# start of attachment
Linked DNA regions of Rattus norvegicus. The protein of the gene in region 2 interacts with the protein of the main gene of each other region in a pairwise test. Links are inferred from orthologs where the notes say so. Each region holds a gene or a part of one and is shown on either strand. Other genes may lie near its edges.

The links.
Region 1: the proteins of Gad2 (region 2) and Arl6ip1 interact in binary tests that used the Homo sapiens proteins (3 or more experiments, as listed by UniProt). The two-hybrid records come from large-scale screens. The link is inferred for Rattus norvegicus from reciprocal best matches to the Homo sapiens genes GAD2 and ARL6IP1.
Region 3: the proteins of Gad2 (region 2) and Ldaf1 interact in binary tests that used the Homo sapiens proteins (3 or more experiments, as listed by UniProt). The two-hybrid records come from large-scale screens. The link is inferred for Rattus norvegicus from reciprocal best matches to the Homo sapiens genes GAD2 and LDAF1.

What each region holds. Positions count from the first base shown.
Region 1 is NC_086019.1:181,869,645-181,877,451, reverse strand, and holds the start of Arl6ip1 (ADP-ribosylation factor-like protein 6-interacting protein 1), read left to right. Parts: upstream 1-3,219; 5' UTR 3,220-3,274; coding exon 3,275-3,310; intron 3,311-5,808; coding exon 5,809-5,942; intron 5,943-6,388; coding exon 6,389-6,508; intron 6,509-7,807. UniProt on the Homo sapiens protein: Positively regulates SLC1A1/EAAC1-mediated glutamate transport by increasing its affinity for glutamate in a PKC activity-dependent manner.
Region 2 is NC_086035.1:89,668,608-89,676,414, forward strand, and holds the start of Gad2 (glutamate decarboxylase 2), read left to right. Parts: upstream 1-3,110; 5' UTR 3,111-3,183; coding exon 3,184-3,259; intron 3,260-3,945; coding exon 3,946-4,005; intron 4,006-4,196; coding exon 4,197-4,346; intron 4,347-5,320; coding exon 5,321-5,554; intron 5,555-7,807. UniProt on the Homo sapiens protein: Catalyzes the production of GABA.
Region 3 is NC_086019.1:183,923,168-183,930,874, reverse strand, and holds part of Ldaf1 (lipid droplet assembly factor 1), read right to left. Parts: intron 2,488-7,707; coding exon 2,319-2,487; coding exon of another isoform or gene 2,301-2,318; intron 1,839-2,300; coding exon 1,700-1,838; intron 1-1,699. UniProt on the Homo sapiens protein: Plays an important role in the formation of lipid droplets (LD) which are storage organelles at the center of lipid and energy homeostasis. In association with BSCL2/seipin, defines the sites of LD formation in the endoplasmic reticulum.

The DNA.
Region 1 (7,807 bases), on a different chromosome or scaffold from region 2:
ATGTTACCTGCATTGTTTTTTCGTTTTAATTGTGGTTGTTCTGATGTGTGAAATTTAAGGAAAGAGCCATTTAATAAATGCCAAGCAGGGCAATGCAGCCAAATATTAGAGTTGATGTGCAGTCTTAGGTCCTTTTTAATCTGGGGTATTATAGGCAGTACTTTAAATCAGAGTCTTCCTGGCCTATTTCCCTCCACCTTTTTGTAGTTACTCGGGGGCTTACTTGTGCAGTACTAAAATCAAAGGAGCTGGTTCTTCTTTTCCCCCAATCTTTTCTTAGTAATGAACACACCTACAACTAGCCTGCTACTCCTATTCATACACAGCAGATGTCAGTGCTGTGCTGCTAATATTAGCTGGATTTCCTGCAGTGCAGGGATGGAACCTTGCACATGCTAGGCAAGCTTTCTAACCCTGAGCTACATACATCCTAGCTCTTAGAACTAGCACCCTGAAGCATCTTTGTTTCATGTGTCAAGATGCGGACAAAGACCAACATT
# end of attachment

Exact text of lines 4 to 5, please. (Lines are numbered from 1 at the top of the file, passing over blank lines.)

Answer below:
Region 3: the proteins of Gad2 (region 2) and Ldaf1 interact in binary tests that used the Homo sapiens proteins (3 or more experiments, as listed by UniProt). The two-hybrid records come from large-scale screens. The link is inferred for Rattus norvegicus from reciprocal best matches to the Homo sapiens genes GAD2 and LDAF1.

What each region holds. Positions count from the first base shown.